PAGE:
FIG. 3 shows a graph of the operating characteristics of a typical charge pump circuit. The x-axis measures the VCO bias level (the voltage level at the input of the VCO), while the y-axis measures the corresponding output current, in micro-amps, that the charge pump circuit can produce. The dotted line shows the characteristics of the circuit at a temperature of 100 degrees C. For this example, the available output current is fairly constant with a bias level of up to 0.5 volts, but beyond 0.5 volts the output current drops off sharply, making the optimum bias voltage about 0.5 volts or slightly less.
The solid line shows the same curve for a temperature of −40 degrees C. The entire curve is shifted to the left by a significant amount, with the optimum bias level at about 0.3 volts. From this chart, it can be seen that a higher temperature requires a higher bias voltage, if the maximum current is to be available from the circuit at all operational temperatures.
Unfortunately, conventional circuits do not provide this adjustment, and the circuits must be designed for worst case conditions. This results in overdesign, which is more expensive and wasteful of circuit resources.
FIG. 1A shows a charge pump circuit of the prior art.
FIG. 1B shows various waveforms produced by the circuit of FIG. 1A.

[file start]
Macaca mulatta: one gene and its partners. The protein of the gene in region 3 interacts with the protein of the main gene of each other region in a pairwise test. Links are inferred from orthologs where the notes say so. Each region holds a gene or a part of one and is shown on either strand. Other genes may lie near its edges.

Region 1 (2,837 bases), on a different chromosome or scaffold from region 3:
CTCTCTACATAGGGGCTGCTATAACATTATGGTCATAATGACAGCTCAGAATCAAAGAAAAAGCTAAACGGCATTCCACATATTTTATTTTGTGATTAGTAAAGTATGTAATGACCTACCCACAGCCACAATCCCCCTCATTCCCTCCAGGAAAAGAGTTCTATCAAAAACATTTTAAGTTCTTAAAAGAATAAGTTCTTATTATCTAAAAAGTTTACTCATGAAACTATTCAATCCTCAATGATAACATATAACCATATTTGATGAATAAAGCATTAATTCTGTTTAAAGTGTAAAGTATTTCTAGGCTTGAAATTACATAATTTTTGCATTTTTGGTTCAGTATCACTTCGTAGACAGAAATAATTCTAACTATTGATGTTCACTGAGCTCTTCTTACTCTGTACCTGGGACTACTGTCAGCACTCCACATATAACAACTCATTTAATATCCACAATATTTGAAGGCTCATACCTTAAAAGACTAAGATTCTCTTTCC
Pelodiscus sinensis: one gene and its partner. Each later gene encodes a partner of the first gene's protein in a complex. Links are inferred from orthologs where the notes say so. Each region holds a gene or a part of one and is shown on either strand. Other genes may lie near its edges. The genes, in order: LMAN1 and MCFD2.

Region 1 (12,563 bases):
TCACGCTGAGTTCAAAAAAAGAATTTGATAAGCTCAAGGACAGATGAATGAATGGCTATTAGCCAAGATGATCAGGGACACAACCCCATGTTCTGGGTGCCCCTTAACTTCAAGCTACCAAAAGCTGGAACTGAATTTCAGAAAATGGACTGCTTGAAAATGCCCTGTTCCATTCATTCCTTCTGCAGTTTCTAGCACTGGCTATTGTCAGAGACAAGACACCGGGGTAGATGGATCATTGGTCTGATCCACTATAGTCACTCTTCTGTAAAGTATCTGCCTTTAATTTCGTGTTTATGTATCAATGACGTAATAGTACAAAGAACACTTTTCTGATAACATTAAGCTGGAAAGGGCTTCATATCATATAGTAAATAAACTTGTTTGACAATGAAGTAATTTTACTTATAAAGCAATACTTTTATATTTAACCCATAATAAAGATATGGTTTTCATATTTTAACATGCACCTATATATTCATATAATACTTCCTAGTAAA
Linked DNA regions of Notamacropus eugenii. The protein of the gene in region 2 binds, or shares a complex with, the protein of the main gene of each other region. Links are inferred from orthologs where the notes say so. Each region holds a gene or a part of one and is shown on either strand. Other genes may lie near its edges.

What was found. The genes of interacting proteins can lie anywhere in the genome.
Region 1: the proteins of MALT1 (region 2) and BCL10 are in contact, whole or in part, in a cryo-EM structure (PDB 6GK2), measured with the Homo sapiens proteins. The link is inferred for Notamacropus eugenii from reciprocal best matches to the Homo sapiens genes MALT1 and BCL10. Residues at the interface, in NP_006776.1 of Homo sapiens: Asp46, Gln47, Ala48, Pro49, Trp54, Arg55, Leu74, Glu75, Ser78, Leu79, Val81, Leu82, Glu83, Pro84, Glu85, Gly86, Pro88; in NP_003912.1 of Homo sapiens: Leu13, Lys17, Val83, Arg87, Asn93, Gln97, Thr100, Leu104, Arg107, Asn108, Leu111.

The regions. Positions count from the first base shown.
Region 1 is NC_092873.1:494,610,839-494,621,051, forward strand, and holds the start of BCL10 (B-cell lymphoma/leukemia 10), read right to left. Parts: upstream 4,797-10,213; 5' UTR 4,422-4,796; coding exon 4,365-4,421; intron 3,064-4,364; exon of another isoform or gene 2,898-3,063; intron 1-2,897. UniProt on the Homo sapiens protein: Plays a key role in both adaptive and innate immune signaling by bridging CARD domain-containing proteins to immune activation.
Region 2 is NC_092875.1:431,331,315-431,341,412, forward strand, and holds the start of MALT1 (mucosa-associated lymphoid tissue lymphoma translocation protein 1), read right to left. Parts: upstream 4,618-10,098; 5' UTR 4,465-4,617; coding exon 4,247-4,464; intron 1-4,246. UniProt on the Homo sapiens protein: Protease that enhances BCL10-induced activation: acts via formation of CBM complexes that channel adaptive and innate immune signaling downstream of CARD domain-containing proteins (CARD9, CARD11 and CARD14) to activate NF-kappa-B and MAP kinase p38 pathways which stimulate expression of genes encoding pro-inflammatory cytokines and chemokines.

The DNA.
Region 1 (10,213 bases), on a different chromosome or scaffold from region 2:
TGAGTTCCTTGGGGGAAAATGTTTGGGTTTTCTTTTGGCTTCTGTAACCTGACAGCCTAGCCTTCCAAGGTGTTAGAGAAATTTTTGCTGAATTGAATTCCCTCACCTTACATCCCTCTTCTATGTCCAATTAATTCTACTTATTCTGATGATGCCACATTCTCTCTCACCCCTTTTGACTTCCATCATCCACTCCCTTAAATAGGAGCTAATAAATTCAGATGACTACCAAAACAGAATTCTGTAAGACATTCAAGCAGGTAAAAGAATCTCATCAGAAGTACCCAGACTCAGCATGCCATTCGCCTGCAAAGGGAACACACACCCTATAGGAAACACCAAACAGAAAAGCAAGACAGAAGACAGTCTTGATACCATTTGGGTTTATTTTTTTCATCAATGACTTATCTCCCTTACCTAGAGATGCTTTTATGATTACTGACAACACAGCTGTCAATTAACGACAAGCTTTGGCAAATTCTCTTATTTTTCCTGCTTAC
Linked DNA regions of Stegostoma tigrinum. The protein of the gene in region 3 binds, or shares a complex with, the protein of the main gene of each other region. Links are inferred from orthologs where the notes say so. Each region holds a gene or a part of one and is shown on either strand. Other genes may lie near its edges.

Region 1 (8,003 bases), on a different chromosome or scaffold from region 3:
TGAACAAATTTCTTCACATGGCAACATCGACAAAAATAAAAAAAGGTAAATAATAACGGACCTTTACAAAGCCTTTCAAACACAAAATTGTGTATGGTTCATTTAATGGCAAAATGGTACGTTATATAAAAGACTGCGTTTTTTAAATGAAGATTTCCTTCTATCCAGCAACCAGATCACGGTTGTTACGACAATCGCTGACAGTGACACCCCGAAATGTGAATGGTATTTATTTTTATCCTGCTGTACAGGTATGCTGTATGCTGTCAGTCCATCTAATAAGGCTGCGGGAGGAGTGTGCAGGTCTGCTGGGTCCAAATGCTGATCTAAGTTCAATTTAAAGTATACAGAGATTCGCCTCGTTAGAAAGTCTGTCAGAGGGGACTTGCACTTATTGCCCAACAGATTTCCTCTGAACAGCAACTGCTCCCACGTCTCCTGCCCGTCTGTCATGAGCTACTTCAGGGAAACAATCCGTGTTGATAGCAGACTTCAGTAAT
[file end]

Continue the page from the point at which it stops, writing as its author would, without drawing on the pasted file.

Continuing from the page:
FIG. 2 shows a charge pump system of the prior art.
FIG. 3 shows a graph of the characteristics of a conventional charge pump circuit.
FIG. 4 shows a system of the invention.
FIG. 5 shows a circuit of one embodiment of the invention.
FIG. 6 shows a circuit of another embodiment of the invention.
FIG. 7 shows a graph of the characteristics of a charge pump circuit of the invention.
FIG. 8 shows a flow chart of a method of the invention.
The invention can provide improved charge pump regulation by compensating for temperature changes and process variations. A regulator circuit can be placed between the differential amplifier and VCO of FIG. 2, to control the voltage that is input to the VCO and thereby regulate the frequency provided by the VCO. This frequency regulation can be used to adjust the clocks to the charge pump circuit to achieve improved current output.
As one of ordinary skill in the art can appreciate, the various components of a charge pump system will operate in the same relative thermal environment. Although each component may generate a different amount of heat, resulting in a slightly different internal operating temperature for each, a change in the temperature of the operating environment will produce a corresponding change in the temperature of all the components. All components should therefore see the same increase or decrease in operating temperatures. This simplifies any thermal analysis, by allowing temperature compensation to be based on changes in the operating environment, without regard to individual differences in temperature from one component to the next.
FIG. 4 shows a charge pump control system 4, with differential amplifier 41, VCO 42, clock driver circuit 43, charge pump circuit 44 and voltage divider 45 corresponding to their counterparts 21, 22, 23, 24 and 25 in FIG. 2. In the system of the invention, a regulator circuit 40 can be placed between the output of differential amplifier 41 and the input of VCO 42. Regulator circuit 40 can vary the output voltage of the differential amplifier by varying the load placed on the differential amplifier's output. This regulated voltage can then be passed on to VCO 42.